Denali National Park in Alaska

Michael Bushnell
Publisher


Formerly known as Mount McKinley National Park, Denali National Park and Preserve in Alaska was originally established on Feb. 17, 1917, when President Woodrow Wilson signed legislation establishing the original, 6 million acre park. The name pays homage to former President William McKinley, for which North America’s tallest peak, located within the park’s boundaries was named in 1897 by Alaskan prospector William Dickey.


For the next 83 years, the park retained the name Mount McKinley National Park. On Dec. 2, 1980, the 2.1 million acre Denali Wilderness was established within the park and the two parks were essentially merged. The Alaska National Interest Lands Conservation Act named the combined park space the Denali National Park and Preserve. Simultaneously, the Alaska State Board on Geographic Names changed the name of the mountain to simply Denali, meaning “the high one” in the native Athabaskan language spoken by the indigenous peoples of the Northwest Territories of Saskatchewan, most of Alaska and areas of New Mexico.


The U.S. Board of Geographic Names, however, did not recognize the change and continued to denote the official name as Mount McKinley. The naming dilemma lasted until Aug. 30, 2015, when President Barack Obama directed the Secretary of the Interior to officially change the name of the mountain to Denali, using the statutory authority to act on requests when the Board of Geographic Names does not act in a “reasonable” amount of time. Sorry, President McKinley.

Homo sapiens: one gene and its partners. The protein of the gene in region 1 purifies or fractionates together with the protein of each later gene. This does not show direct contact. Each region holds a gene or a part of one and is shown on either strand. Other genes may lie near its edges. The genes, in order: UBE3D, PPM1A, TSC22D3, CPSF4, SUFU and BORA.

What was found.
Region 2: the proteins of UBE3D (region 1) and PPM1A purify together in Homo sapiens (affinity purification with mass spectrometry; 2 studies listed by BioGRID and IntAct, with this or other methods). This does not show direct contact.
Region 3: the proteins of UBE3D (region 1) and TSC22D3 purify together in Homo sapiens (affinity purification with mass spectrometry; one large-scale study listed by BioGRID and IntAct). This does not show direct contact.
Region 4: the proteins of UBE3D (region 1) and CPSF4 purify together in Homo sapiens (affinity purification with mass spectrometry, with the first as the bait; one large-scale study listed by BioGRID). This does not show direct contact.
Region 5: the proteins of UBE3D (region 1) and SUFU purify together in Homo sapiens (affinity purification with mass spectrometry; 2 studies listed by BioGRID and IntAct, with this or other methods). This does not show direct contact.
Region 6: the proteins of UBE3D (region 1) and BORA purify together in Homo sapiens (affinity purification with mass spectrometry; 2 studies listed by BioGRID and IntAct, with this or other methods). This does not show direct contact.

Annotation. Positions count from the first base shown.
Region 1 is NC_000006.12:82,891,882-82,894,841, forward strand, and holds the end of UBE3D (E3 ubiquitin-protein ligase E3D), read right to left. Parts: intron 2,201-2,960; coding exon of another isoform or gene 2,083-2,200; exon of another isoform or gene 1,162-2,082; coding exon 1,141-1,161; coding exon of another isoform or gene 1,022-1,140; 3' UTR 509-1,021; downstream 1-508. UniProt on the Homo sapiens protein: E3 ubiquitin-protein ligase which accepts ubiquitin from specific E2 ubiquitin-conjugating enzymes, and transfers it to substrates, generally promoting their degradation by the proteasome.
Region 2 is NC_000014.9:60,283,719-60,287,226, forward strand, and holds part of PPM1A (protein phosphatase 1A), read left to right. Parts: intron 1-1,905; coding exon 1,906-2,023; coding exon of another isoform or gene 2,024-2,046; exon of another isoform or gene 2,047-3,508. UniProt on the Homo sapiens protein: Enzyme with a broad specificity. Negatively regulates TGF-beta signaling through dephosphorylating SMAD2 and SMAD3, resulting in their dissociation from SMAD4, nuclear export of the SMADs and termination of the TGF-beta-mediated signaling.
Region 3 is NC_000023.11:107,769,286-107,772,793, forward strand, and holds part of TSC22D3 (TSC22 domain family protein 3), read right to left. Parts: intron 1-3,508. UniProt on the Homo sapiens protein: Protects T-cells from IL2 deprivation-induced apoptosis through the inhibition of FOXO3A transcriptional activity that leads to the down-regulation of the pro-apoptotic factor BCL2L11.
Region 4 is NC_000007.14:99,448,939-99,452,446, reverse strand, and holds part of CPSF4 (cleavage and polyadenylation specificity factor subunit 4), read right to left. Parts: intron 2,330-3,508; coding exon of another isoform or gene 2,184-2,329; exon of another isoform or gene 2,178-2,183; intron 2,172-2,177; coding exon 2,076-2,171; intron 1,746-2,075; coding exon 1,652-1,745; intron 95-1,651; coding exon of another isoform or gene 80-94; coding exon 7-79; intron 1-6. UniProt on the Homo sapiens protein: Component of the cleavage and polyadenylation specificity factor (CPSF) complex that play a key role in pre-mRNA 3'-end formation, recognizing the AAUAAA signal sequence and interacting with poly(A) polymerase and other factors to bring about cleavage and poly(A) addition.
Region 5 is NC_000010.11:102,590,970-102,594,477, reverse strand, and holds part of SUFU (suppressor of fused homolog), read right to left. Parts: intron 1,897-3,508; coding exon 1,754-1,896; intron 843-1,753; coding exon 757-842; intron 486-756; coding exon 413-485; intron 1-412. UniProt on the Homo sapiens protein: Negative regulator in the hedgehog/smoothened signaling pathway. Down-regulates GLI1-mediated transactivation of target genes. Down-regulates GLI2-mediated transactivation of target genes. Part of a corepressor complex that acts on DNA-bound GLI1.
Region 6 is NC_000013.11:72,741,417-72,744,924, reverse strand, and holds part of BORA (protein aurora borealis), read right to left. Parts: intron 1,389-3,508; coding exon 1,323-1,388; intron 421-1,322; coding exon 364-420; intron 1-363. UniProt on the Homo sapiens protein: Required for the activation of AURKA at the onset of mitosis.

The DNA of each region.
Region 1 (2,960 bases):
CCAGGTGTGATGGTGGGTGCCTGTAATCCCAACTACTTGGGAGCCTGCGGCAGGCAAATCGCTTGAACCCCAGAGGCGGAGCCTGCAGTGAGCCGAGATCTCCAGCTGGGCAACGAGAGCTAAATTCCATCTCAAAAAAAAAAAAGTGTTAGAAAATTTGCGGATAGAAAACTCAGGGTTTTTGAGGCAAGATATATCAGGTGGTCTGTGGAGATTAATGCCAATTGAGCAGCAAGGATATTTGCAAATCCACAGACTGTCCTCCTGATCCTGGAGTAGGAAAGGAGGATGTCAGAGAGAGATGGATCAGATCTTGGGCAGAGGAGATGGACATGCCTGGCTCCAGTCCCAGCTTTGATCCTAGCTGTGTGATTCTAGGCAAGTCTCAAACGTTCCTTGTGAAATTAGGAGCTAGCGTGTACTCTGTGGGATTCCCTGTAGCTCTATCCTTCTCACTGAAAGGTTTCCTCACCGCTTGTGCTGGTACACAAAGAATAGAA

Despite being located in Alaska’s interior region, in 2018, Denali National Park and Preserve received almost 600,000 visitors.


Mt. Denali is shown on the front of this Curt Teich Art-Colortone linen style postcard published by the Johnston Company of Seattle, Wash. The printed description on the back reads, “Mount McKinley, Alaska’s highest peak on the North American Continent eternally snow clad. It towers 20,300 feet into the sky.” The card was mailed to Mrs. A.C. Troup, RFD Fayetteville, Franklin County, Pennsylvania. The message reads: “Glad to enjoy your joint letter, wish you could have enjoyed the glorious scene with me. It compares with the snowy range above Zermatt. When are we to “lecture”? Love, Carrie Wolfkill, Rose Greenwalt.”

Want Northeast News articles sent straight to your inbox each week? Subscribe below!
Enter your email address and click on the Get Instant Access button.
We respect your privacy

Comments are closed.

  • Livestock Exchange Building stands as a testament to once proud Stockyard operation

    May 18th, 2022
    by

    By Micheal Bushnell About two years after the opening of the Hannibal Bridge over the Missouri River in 1869, the […]


    Remember This?

    May 18th, 2022
    by

    By Dorri Partain Floating along and holding the soap, Snoopy’s in the bathtub providing good, clean fun. Avon Products, Inc. […]


    Great Flood displaces 22,000

    May 11th, 2022
    by

    By Michael Bushnell This black and white photo postcard, published by the Southwest News Company of Kansas City, shows Union […]


    Remember This?

    May 11th, 2022
    by

    By Dorri Partain Only “three apples high,” these little blue men have grown in popularity since their first appearance in […]


    Remember This?

    May 4th, 2022